What we have happening in our military does not require more laws from Congress, many of whom have never served. What is required for our military is strong uniformed leadership, and I mean old school tough love — no more “stress card” mentality.
The Marines United scandal is just a part of a growing cancer that is metastasizing all over the body of our armed services. No, I’m not talking about a return to the culture of “Tailhook” but the return to a military that separates itself from the truly deplorable standards of character we see in our American society.
How can it be that we have White House Rose Garden ceremonies for the parents of deserters while we shun the parents of warriors who we imprison, such as Army 1LT Clint Lorance? When did we attack with vitriolic monikers those we send into hell’s half acre to safeguard our freedoms and liberties? What is happening when we spend more time and resources to develop training manuals and programs for transgender individuals, while our troops are run ragged?
What is happening when we are willing to spend tens of thousands of taxpayer dollars for surgeries on troops suffering from a mental condition called gender dysphoria, while we have combat aircraft grounded? What are we becoming when a traitor who released over 700,000 classified documents — who suffers from gender dysphoria — leading to deaths of those supporting our efforts in combat gets released HIMself from military prison, due to some insidious sense of benevolence?
Once upon a time, this nation produced generals who had a fire in their belly. They were not afraid to talk about killing the enemy. Today we have three and four star generals who cannot utter the words “militant Islamic jihadism/terrorism.” We have generals who talk about the weather — yes, climate change — being a national security issue. We have generals seeking to line their pockets with monies from foreign countries, and not fully disclosing their actions.
We have generals using government credit cards — taxpayer funds — to visit places of ill repute, or using their positions for sexual inappropriate behavior. This is happening all while true warrior leaders are vilified or forced to retire, because they’re not towing the “politically correct” line.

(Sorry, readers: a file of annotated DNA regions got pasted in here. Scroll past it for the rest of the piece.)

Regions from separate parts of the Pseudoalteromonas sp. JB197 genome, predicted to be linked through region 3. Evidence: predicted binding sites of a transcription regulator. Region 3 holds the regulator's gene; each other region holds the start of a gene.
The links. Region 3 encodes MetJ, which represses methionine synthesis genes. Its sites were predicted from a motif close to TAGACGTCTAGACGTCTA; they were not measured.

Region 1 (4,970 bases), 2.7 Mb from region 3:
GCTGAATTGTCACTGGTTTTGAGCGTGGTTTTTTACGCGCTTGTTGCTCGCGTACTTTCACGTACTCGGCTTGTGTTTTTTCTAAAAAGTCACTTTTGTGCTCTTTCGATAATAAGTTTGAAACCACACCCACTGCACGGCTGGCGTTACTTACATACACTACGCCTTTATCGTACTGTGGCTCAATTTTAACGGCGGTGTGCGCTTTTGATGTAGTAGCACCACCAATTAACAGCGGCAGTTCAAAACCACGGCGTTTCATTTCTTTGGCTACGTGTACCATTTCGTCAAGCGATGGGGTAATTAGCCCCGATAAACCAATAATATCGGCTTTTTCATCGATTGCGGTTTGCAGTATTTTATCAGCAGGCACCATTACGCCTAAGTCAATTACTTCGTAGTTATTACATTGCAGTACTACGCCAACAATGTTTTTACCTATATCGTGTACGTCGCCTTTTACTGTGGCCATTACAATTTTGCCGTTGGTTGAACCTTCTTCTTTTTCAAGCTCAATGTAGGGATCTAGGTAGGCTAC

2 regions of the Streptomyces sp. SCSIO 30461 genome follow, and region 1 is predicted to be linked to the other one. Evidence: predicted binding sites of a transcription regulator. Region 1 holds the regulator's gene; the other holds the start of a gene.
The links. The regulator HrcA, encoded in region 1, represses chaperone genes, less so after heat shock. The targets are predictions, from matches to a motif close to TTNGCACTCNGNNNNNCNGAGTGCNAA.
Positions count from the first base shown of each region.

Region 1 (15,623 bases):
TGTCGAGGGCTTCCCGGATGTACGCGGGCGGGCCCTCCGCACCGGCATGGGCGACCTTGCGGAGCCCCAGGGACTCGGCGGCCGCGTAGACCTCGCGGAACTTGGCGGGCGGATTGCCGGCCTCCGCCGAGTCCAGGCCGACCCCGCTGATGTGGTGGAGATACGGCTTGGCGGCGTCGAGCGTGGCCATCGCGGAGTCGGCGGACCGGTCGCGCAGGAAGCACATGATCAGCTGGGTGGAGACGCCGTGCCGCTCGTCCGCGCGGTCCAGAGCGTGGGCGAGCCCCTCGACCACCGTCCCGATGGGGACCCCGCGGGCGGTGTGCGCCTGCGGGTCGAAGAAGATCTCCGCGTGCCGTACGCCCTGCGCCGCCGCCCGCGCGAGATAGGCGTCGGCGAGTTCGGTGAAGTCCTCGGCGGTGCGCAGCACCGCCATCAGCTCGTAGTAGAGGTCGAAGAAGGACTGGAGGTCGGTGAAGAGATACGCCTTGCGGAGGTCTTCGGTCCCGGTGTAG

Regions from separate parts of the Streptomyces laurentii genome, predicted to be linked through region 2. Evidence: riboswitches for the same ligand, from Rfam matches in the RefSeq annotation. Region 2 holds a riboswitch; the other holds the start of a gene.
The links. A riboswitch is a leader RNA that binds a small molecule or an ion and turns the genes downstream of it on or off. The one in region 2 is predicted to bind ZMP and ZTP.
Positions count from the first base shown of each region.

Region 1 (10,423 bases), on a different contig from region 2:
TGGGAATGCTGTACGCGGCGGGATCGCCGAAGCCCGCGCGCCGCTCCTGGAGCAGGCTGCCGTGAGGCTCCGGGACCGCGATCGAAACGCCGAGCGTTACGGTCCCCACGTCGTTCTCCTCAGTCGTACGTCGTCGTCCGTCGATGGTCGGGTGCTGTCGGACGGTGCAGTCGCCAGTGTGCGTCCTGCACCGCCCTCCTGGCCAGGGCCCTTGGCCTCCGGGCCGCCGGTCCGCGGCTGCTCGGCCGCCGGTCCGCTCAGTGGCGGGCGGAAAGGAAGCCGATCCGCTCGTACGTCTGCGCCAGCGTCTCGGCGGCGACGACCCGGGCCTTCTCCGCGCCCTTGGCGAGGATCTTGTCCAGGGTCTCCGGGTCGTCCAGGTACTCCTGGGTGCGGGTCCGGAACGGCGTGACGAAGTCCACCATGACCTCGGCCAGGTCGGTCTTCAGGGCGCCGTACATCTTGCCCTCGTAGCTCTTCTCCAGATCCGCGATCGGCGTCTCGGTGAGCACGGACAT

Let me remind y’all, there is no political correctness on a battlefield. Now, there are going to be progressive socialist detractors who will attack yours truly, and that is indicative of the lack of clear understanding of what is the priority in a combat zone. It’s not about giving the enemy a “binky” but protecting those you are entrusted to lead.
But ask yourself, where was the liberal progressive outcry when an Army Special Forces Sergeant beat down an Afghan police officer who was raping a young Afghan boy and beat his mother? How was it that we had to share that story here and fight for the retention of the sergeant whom the Army, along with his captain, punished and was to involuntarily separate.
This is what I mean by a serious issue with our military culture. The motto of the U.S. Army Green Beret is “De oppresso liber”, to liberate the oppressed, so why would the Army punish someone who kicked the crap out of someone guilty of child sexual abuse? SFC Martland should have been the recipient of a medal and promoted, not punished. I have to ask Rep. Speier, do we need a new law from Congress in this case?
President Donald Trump wants to increase the defense budget, but there is a deficit that he needs to address in our military — a deficit in character. We Americans trust and honor our men and women in our Armed Services, but we also want them to be a cut above the civilian society. That means a cultural restoration, and that is the real investment we need for our military.
And President Trump needs to nominate and appoint civilian leadership that will support that reformation. Sadly, the last commander in chief cared little for our military beyond a photo op, implementing disturbing social egalitarian programs, and anyway, who can follow someone that abandons Americans to die in a combat zone, and lies about it?
Truly, it’s not just our military, but our nation that needs a cultural reformation. Needless to say, when we allow a President to conduct a sexual act in the Oval Office…and we excuse that abhorrent behavior. Then we should come to understand why there are naked pictures of female Marines floating all over the internet.